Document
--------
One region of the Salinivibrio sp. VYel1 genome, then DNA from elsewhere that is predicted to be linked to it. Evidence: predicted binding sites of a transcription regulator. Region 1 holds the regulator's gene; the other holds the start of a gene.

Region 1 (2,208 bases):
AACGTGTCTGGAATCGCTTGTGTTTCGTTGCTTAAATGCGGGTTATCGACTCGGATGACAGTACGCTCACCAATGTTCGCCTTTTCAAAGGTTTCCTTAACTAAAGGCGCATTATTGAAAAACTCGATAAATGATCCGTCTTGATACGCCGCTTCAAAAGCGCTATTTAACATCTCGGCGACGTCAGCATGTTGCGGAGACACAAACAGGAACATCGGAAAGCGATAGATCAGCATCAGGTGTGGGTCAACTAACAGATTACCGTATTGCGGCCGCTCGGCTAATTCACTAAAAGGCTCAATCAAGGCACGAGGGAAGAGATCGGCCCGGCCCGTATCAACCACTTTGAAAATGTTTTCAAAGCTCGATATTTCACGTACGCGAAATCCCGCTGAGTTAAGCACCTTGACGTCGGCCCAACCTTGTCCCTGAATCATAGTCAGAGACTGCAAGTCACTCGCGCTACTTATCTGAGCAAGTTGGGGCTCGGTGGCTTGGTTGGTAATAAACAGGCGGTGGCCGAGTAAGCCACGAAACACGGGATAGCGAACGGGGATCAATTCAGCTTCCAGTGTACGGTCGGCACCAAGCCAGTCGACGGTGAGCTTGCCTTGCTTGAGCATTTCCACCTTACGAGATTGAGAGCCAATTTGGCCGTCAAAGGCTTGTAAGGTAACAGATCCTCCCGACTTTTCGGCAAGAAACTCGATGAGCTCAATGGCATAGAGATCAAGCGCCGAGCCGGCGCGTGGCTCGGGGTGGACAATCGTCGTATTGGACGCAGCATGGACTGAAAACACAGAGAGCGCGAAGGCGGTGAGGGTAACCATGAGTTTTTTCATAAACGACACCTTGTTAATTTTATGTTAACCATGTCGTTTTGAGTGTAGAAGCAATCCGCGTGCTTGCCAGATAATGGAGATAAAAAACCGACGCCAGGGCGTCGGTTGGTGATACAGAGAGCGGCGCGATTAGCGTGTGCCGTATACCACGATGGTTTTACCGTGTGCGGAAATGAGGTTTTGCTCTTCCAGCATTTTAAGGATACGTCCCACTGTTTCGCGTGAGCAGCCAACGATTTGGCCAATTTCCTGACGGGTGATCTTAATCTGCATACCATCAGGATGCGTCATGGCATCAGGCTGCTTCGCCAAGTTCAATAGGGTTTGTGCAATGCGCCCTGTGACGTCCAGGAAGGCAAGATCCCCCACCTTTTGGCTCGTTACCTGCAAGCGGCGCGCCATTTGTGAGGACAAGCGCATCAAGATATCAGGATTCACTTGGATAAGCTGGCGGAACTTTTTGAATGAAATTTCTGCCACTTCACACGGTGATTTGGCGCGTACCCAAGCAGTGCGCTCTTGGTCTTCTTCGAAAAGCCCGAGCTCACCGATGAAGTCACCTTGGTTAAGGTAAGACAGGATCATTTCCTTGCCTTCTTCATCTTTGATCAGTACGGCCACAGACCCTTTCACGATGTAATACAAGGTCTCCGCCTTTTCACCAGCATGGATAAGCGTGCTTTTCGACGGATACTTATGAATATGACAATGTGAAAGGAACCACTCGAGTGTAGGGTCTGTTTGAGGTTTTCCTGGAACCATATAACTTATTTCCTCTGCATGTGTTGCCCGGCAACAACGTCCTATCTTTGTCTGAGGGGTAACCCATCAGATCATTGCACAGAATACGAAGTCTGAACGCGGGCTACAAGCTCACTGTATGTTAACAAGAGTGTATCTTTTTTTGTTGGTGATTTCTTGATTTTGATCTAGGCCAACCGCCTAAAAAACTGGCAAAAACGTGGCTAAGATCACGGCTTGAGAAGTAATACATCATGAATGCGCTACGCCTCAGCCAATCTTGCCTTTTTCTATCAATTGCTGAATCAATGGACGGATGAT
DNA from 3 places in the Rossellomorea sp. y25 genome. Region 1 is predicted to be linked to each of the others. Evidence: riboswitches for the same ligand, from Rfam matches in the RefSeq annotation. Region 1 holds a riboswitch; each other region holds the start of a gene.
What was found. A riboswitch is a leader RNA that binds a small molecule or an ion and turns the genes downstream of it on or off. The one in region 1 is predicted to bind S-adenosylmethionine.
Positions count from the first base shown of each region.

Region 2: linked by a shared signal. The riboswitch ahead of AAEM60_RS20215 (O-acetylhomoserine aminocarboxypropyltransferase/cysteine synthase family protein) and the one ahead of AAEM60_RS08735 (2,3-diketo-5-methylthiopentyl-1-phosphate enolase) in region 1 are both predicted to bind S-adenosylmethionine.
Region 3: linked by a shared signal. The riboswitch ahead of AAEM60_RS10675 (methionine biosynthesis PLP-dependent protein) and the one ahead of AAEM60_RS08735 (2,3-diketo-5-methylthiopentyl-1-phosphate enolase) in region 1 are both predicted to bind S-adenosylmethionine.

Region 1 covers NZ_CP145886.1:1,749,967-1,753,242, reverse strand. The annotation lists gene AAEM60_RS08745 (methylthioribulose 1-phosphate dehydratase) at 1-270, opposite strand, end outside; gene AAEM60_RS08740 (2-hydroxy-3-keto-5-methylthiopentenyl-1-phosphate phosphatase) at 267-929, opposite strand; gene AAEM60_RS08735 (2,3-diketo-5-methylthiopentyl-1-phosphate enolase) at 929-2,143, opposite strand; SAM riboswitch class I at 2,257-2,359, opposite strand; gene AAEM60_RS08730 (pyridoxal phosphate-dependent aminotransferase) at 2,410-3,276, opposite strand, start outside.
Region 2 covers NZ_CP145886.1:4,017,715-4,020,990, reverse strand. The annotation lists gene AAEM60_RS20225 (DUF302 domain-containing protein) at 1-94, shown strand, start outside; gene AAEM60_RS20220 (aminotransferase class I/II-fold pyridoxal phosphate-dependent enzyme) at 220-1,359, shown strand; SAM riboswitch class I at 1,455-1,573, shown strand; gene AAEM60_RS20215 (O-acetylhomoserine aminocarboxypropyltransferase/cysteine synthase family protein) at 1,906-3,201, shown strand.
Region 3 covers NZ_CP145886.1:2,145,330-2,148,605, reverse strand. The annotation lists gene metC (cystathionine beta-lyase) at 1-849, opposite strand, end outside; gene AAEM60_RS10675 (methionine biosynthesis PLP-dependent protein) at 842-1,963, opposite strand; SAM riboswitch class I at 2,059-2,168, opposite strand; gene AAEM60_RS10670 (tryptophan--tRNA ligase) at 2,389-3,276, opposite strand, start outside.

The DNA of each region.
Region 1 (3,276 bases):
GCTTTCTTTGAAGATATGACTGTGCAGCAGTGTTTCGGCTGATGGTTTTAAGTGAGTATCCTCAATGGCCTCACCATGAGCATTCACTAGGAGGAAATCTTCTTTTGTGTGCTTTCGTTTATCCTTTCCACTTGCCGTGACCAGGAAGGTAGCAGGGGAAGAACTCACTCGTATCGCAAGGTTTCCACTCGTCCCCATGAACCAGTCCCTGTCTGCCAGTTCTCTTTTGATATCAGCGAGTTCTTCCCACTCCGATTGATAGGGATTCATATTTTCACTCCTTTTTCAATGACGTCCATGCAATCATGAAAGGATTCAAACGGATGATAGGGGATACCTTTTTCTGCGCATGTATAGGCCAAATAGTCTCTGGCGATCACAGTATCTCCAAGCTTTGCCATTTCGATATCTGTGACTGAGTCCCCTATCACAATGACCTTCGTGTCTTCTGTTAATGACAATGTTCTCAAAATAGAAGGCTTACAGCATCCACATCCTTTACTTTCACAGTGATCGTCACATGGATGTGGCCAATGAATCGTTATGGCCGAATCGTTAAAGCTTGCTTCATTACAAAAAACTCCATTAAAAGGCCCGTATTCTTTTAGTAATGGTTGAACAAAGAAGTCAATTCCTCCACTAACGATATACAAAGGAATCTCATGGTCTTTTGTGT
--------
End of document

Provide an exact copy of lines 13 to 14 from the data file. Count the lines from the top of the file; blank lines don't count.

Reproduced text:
Region 1 (3,276 bases):
GCTTTCTTTGAAGATATGACTGTGCAGCAGTGTTTCGGCTGATGGTTTTAAGTGAGTATCCTCAATGGCCTCACCATGAGCATTCACTAGGAGGAAATCTTCTTTTGTGTGCTTTCGTTTATCCTTTCCACTTGCCGTGACCAGGAAGGTAGCAGGGGAAGAACTCACTCGTATCGCAAGGTTTCCACTCGTCCCCATGAACCAGTCCCTGTCTGCCAGTTCTCTTTTGATATCAGCGAGTTCTTCCCACTCCGATTGATAGGGATTCATATTTTCACTCCTTTTTCAATGACGTCCATGCAATCATGAAAGGATTCAAACGGATGATAGGGGATACCTTTTTCTGCGCATGTATAGGCCAAATAGTCTCTGGCGATCACAGTATCTCCAAGCTTTGCCATTTCGATATCTGTGACTGAGTCCCCTATCACAATGACCTTCGTGTCTTCTGTTAATGACAATGTTCTCAAAATAGAAGGCTTACAGCATCCACATCCTTTACTTTCACAGTGATCGTCACATGGATGTGGCCAATGAATCGTTATGGCCGAATCGTTAAAGCTTGCTTCATTACAAAAAACTCCATTAAAAGGCCCGTATTCTTTTAGTAATGGTTGAACAAAGAAGTCAATTCCTCCACTAACGATATACAAAGGAATCTCATGGTCTTTTGTGT